The Undermanagement Epidemic, Part IV:
The great red herring of micro-management
In her awesome (as usual) column (Fortune, August 23, 2004) about the under-management epidemic, Anne Fisher did us the favor of consulting a dictionary: "Micro-management" actually means "managing with great or excessive attention to detail." So, which is it? Great? Or Excessive? Therein lies the rub.
Micro-management is a concept that is widely misunderstood and routinely misused. Every manager knows that employees wishing to be left alone by their managers try using the term as a shield: "Don't micro-manage me!" But just as often, it serves as a lame excuse wielded by managers who don't want to be bothered with supervisory responsibilities: "I don't want to be a micro-manager."
THIS IS EXCESSIVE attention to detail: The manager is standing over the shoulder of the worker giving blow by blow instructions so that two (or more) people are tangled up together in a one-person task. Picture one hammer and two people (the carpenter and her manager). "Nail number one goes right here," says the manager pointing. BANG, BANG, BANG. "OK. Nail number two goes there," the manager continues. BANG, BANG, BANG. "Not like that. Like this," says the manager, grabbing the hammer. BANG, BANG, BANG. "OK? Now nail number three goes right here." And so on.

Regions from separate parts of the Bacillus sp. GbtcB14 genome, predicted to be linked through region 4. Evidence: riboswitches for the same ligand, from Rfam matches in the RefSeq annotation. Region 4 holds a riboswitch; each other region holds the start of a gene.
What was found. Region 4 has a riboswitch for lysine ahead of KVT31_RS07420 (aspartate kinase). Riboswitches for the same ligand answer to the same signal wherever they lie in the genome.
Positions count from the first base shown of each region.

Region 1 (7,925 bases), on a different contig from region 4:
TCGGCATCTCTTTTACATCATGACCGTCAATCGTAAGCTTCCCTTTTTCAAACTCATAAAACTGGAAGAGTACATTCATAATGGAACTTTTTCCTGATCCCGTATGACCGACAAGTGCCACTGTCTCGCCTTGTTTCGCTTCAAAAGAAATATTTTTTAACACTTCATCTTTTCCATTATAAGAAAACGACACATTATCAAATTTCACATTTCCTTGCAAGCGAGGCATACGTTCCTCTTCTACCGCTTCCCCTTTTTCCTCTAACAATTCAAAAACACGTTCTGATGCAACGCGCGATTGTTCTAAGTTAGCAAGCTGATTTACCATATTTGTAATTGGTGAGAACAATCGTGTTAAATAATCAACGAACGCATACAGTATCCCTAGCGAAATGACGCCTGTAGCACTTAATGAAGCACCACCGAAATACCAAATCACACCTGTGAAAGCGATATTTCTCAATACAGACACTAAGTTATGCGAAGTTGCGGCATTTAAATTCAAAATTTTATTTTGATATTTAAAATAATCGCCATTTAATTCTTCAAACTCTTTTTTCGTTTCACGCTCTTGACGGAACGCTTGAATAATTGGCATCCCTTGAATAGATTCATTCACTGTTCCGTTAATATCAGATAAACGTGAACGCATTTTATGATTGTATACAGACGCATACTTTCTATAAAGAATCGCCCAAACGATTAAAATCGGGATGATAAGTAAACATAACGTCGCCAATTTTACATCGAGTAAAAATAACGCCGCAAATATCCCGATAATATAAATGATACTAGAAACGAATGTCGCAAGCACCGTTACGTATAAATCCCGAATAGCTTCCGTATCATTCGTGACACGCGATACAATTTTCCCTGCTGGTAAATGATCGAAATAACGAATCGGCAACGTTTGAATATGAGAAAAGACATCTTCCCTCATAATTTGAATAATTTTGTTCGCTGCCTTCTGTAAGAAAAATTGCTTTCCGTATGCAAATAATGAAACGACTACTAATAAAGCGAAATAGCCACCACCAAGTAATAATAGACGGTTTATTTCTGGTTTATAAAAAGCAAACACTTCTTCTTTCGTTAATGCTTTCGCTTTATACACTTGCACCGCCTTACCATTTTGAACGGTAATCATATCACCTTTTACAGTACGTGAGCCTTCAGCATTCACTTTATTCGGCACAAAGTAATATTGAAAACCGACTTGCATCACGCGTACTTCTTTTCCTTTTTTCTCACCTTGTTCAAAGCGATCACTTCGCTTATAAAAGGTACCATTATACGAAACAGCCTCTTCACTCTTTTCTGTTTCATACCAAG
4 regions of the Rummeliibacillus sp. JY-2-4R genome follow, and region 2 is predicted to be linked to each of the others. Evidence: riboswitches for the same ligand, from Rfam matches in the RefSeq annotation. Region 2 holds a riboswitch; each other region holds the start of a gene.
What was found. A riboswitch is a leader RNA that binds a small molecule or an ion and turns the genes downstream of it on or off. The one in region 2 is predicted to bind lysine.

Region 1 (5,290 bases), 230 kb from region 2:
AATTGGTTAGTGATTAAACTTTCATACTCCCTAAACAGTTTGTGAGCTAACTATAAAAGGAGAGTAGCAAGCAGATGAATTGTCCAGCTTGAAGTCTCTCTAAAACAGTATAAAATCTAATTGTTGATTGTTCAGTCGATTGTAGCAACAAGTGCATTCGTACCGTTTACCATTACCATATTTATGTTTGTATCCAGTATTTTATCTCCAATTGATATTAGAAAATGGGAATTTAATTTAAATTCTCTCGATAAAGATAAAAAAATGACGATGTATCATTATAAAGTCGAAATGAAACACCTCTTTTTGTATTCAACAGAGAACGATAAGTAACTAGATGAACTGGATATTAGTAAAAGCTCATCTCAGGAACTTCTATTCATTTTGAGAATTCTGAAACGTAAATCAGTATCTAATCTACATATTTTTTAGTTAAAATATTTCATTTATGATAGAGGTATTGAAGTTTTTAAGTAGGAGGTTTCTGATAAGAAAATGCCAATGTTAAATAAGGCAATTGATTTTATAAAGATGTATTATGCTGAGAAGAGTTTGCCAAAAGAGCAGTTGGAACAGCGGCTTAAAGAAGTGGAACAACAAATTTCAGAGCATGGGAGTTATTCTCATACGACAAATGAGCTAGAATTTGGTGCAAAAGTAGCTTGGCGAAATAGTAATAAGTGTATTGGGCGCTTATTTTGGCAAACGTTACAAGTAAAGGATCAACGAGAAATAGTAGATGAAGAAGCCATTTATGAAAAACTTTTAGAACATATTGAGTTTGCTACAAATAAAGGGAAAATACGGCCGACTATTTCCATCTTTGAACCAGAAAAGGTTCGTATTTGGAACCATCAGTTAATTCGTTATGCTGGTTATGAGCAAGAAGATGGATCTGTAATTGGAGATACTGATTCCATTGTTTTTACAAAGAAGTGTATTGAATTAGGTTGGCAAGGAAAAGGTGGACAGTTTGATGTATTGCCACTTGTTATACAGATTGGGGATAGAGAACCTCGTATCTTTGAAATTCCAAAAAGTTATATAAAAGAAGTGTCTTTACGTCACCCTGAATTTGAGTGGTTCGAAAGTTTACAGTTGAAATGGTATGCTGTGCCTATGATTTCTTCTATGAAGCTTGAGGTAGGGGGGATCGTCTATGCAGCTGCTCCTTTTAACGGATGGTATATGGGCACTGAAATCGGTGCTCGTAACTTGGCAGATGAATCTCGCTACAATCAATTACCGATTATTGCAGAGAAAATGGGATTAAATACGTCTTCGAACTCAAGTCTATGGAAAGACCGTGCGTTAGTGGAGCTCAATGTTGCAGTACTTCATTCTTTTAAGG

Excessive or pathological micro-management results from a failure to delegate effectively: Either the manager starts out by offering so little direction that the worker cannot possibly succeed and thus, eventually, the manager is standing over the worker's shoulder directing corrections. Or else the manager never separates him/herself from the work at all and thus it's as if the manager is using the worker as a marionette to accomplish the task at hand. In both cases, micro-management occurs because the manager has not assigned a clear goal with guidelines and a concrete deadline.
THIS IS GREAT attention to detail: The manager spends a few minutes with the worker at the beginning of the day to go over the work to be done. The manager is knowledgeable about the work to be done and also familiar with the ability, skill and work habits of the worker. Thus, the manager knows what expectations are reasonable and is able to set ambitious assignments. Together they review the specifications for the job and the game plan. They agree on how much the worker can and will accomplish today, assuming nothing goes wrong. They try to anticipate any potential problems so they can be avoided. The managers double-checks that the worker has the necessary tools and no lingering questions, offers a few brief reminders, and leaves the worker to put in a day of work. At the end of the day, the manager returns for a guided tour of the worker's results, evaluates the work, offers thanks, maybe congratulations or perhaps suggestions for improvement, and takes written notes. Finally, the manager pays the worker; more if the job is great; less if the job is not so great.
If THAT is micro-management, then micro-management has truly become a red herring because, really, I've just described the basic elements of supervision. And practicing these elements consistently is the only way to give a worker the right amount of "space" and responsibility.